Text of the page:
As the year progresses Albert takes pleasure in watching the movement of a home-made mobile dangling above his cot; befriends the rattly Gerald Giraffe;

increases the volume of his bottom sounds and produces lots of very stinky nappies; and adds raspberry blowing and ‘slurpy sloppy’ to his repertoire.

By the summer he’s beginning to sit up and in August begins the messy process of eating baby food.

Big sis. gives him a very gentle go on the swings in September; then in October he becomes a fast crawler and in November an ever faster one especially when he’s set his sights on there’s a tower to demolish.

December sees Albert take his first tottering steps, wobbling his way around penguin style.
Then it’s time to celebrate his first birthday. Who wouldn’t love this special little brother with all his funny noises? Edith most certainly does.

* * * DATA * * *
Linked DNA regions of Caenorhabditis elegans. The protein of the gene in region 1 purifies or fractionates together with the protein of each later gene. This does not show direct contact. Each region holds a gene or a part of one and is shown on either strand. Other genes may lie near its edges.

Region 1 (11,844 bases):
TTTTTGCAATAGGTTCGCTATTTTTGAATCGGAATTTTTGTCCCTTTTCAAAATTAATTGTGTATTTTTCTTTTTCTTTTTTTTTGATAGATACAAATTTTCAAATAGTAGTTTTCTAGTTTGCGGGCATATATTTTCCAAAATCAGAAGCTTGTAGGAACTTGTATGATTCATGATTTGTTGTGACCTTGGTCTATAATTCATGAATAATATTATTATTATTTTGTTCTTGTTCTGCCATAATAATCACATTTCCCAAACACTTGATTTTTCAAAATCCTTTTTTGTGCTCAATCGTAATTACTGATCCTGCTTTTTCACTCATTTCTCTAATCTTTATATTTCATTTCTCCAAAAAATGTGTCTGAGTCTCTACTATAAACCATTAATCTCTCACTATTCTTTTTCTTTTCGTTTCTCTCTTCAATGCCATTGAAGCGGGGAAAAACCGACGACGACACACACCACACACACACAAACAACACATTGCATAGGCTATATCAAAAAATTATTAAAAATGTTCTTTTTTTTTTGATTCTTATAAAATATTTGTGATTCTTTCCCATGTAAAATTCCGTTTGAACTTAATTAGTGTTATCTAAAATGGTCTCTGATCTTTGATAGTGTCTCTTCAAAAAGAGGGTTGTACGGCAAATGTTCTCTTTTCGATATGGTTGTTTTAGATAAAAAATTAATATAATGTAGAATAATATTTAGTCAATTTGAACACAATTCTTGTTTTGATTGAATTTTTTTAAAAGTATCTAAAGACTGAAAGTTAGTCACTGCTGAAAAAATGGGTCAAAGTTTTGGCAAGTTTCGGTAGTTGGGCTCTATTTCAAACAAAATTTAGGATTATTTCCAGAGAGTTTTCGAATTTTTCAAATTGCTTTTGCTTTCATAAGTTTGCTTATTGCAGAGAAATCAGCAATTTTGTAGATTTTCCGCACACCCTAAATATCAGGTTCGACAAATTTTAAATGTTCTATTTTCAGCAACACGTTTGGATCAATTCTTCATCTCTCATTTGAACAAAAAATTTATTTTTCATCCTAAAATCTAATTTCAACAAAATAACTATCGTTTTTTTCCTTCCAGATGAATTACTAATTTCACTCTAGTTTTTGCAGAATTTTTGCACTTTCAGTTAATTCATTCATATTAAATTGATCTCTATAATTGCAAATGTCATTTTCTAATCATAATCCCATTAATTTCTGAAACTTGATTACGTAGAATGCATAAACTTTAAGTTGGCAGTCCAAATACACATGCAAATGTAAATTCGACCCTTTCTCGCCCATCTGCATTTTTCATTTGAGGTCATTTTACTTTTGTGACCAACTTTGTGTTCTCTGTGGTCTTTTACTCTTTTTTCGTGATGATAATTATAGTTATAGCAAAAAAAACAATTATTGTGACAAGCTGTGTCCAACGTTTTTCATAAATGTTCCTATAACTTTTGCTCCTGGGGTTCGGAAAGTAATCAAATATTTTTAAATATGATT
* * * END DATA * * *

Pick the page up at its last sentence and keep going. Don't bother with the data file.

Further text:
I’m sure there were times when our young narrator felt jealous of the attention others were giving baby Albert but she doesn’t tell readers about it; rather Edith concentrates on the fun side of having a new sibling keeping her chronicle up-beat and accompanying it with a plethora of sound effects along the way.

As with previous Edith stories, Lisa Stickley’s collage style illustrations have a fresh child-like quality that makes them entirely appropriate to accompany her young narrator’s voice.

An enchanting book: it’s perfect for sharing with early years audiences and likely to spark off lots of my little brother/sister discussion.

That transition from only child in the family to big brother or sister can be a difficult time for young children so if you want something portraying that you might try:

Marigold & Daisy
Andrea Zuill

Life is pretty good for Marigold until the birth of baby snail sister Daisy.